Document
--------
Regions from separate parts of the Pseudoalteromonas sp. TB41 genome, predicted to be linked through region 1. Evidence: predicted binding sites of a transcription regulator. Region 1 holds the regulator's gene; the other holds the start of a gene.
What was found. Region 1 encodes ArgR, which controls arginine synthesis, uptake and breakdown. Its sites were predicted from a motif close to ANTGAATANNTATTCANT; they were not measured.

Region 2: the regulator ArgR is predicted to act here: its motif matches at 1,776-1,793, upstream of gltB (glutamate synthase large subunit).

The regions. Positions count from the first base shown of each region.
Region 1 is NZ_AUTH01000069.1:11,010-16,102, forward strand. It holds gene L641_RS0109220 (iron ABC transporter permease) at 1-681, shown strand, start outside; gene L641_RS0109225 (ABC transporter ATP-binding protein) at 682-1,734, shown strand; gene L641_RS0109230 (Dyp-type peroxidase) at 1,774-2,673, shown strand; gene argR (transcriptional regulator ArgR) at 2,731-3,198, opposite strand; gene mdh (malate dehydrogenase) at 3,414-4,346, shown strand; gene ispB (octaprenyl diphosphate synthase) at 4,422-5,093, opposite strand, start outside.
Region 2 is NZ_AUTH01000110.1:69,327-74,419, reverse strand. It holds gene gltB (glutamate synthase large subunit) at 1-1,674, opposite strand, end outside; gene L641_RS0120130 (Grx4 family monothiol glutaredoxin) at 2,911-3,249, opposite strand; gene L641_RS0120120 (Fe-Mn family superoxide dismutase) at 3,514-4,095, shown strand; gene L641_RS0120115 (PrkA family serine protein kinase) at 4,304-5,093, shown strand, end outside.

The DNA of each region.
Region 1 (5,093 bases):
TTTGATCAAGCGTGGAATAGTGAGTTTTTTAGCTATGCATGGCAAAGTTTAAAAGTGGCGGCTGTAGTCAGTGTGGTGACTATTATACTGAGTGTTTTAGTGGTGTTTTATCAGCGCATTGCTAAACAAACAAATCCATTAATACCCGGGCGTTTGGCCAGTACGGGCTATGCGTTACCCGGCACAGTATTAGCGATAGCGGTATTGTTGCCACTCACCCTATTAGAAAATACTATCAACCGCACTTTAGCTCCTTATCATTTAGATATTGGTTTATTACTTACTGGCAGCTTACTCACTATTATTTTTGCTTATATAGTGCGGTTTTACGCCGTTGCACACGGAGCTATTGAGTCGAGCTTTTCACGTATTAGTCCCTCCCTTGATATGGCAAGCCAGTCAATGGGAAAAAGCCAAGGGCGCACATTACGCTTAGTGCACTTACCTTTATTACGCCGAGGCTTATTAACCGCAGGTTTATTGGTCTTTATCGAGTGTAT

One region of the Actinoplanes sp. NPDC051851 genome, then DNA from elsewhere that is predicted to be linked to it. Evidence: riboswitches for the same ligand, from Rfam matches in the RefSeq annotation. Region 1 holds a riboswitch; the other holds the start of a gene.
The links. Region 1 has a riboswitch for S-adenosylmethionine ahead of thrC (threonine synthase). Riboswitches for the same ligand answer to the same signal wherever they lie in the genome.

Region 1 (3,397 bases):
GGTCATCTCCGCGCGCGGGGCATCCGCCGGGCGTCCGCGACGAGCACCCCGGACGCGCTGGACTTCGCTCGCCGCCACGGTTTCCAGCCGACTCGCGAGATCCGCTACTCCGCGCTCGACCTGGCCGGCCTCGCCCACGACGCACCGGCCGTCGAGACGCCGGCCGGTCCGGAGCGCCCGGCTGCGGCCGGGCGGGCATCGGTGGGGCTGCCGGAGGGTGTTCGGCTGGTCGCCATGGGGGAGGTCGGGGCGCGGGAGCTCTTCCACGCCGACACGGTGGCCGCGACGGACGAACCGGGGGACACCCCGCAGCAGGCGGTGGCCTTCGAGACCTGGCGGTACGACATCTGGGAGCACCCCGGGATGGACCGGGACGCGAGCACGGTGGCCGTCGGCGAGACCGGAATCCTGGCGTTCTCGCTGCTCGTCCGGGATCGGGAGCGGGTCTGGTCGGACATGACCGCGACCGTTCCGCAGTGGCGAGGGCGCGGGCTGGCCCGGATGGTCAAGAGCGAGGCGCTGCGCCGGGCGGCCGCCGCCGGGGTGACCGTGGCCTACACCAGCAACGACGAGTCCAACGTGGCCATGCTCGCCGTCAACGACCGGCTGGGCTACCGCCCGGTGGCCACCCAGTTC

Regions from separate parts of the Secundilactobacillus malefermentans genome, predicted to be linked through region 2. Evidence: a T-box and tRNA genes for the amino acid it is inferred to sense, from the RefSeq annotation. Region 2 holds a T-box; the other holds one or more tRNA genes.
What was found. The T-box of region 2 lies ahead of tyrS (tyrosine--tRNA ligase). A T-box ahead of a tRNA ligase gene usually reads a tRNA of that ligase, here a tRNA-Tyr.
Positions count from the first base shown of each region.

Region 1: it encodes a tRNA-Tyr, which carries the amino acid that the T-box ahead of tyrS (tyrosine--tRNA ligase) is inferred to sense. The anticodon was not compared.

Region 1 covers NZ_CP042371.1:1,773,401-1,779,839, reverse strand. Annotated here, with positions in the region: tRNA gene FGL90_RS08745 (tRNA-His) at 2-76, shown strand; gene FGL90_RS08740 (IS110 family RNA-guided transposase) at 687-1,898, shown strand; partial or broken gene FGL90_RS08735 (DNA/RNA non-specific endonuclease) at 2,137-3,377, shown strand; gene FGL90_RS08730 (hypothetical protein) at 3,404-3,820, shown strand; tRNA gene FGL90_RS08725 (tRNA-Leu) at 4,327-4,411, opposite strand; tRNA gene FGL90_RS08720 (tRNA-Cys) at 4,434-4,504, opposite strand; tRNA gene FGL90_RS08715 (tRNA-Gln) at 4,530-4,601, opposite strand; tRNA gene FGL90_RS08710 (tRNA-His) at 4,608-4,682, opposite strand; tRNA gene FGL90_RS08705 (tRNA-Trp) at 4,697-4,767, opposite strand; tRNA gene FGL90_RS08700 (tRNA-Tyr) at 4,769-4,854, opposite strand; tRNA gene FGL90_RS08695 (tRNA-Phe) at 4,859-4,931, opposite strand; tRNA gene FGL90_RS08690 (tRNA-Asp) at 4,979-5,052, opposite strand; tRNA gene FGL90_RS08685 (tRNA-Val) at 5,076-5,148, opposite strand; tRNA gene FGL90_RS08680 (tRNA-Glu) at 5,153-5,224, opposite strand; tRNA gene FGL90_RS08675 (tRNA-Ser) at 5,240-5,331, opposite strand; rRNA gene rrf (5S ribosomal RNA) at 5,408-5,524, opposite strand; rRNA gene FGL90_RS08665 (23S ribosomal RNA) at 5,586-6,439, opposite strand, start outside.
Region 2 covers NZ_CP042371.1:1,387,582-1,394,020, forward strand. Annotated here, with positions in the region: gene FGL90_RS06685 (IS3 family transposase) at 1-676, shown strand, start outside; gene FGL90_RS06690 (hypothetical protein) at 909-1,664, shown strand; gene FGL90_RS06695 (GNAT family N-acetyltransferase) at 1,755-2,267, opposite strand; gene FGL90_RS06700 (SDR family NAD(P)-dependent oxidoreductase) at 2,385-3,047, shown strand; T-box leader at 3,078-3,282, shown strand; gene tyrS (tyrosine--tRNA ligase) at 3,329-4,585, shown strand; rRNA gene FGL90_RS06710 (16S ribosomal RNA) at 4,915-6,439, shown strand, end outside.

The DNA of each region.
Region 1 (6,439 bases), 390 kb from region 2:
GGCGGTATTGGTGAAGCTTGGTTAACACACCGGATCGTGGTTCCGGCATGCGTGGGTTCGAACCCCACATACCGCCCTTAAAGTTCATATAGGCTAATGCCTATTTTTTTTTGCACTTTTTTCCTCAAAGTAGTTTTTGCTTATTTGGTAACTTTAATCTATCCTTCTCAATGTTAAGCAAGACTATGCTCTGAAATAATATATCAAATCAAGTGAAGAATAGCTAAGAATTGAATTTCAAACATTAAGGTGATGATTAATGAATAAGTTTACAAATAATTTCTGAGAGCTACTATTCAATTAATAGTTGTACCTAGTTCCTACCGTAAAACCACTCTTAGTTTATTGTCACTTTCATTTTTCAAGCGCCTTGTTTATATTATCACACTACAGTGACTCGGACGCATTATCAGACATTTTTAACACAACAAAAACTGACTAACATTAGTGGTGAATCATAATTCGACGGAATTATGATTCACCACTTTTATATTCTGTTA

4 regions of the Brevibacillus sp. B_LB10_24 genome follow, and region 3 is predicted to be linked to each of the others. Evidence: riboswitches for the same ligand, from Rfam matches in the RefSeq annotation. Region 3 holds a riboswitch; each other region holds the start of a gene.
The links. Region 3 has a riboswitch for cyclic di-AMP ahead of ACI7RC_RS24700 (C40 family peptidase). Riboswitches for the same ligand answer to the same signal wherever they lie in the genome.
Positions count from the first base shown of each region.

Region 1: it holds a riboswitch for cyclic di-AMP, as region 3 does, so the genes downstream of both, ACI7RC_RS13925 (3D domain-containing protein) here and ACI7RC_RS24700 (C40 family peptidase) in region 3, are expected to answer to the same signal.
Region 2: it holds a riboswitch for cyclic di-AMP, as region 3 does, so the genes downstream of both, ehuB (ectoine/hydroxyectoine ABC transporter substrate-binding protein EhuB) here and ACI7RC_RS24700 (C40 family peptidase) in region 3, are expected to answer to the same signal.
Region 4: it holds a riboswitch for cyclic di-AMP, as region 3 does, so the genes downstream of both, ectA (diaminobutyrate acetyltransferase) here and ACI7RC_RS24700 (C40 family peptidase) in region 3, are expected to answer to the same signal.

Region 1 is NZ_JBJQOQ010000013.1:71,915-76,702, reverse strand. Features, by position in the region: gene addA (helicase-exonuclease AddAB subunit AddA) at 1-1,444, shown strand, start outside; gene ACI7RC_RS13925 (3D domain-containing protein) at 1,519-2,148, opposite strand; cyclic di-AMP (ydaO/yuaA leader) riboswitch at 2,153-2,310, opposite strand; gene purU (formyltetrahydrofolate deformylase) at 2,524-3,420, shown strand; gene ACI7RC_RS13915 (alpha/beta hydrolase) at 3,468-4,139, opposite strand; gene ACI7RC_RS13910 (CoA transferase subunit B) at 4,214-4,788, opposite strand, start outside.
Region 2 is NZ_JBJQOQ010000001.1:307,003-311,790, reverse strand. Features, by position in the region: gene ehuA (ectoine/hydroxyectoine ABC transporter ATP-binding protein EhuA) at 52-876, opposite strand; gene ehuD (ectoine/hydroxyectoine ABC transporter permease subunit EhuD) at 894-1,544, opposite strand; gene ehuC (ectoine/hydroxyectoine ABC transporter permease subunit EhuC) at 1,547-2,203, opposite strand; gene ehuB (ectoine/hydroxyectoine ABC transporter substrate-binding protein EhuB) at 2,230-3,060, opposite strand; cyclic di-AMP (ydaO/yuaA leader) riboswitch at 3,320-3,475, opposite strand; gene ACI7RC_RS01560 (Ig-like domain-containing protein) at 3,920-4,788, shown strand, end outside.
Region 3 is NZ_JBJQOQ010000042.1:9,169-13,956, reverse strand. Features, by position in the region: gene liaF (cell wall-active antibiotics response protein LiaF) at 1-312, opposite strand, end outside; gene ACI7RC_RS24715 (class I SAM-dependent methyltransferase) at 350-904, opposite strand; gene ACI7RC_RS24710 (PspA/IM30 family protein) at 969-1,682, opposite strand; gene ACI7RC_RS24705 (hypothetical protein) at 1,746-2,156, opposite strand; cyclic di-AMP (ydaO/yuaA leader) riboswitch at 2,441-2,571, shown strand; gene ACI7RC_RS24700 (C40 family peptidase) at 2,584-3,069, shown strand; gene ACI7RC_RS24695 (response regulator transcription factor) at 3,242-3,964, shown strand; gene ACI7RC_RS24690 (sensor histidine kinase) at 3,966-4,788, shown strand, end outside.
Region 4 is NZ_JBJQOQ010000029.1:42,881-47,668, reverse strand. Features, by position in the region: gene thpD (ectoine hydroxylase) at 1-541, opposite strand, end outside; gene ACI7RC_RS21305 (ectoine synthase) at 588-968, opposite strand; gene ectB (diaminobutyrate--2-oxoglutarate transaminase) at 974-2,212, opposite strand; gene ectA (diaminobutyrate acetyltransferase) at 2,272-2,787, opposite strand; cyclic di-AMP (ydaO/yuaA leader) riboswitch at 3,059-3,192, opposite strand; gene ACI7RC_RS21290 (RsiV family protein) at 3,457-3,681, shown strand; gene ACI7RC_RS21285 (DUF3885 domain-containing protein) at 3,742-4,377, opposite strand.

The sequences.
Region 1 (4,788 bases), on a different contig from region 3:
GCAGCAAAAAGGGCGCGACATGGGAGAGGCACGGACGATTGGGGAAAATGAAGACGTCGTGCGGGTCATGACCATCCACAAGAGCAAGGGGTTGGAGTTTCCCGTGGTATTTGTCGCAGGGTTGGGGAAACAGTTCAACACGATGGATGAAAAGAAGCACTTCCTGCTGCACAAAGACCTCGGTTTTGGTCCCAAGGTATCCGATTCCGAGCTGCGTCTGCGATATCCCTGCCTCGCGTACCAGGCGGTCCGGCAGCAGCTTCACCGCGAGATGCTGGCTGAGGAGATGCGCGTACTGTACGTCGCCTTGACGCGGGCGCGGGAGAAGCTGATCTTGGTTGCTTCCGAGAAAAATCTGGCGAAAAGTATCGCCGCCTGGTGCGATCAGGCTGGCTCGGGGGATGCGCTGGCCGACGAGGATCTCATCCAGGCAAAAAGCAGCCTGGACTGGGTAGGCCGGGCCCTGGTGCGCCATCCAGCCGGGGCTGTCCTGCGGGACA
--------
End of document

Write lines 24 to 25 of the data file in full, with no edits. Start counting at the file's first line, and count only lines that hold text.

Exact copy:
The links. Region 3 has a riboswitch for cyclic di-AMP ahead of ACI7RC_RS24700 (C40 family peptidase). Riboswitches for the same ligand answer to the same signal wherever they lie in the genome.
Positions count from the first base shown of each region.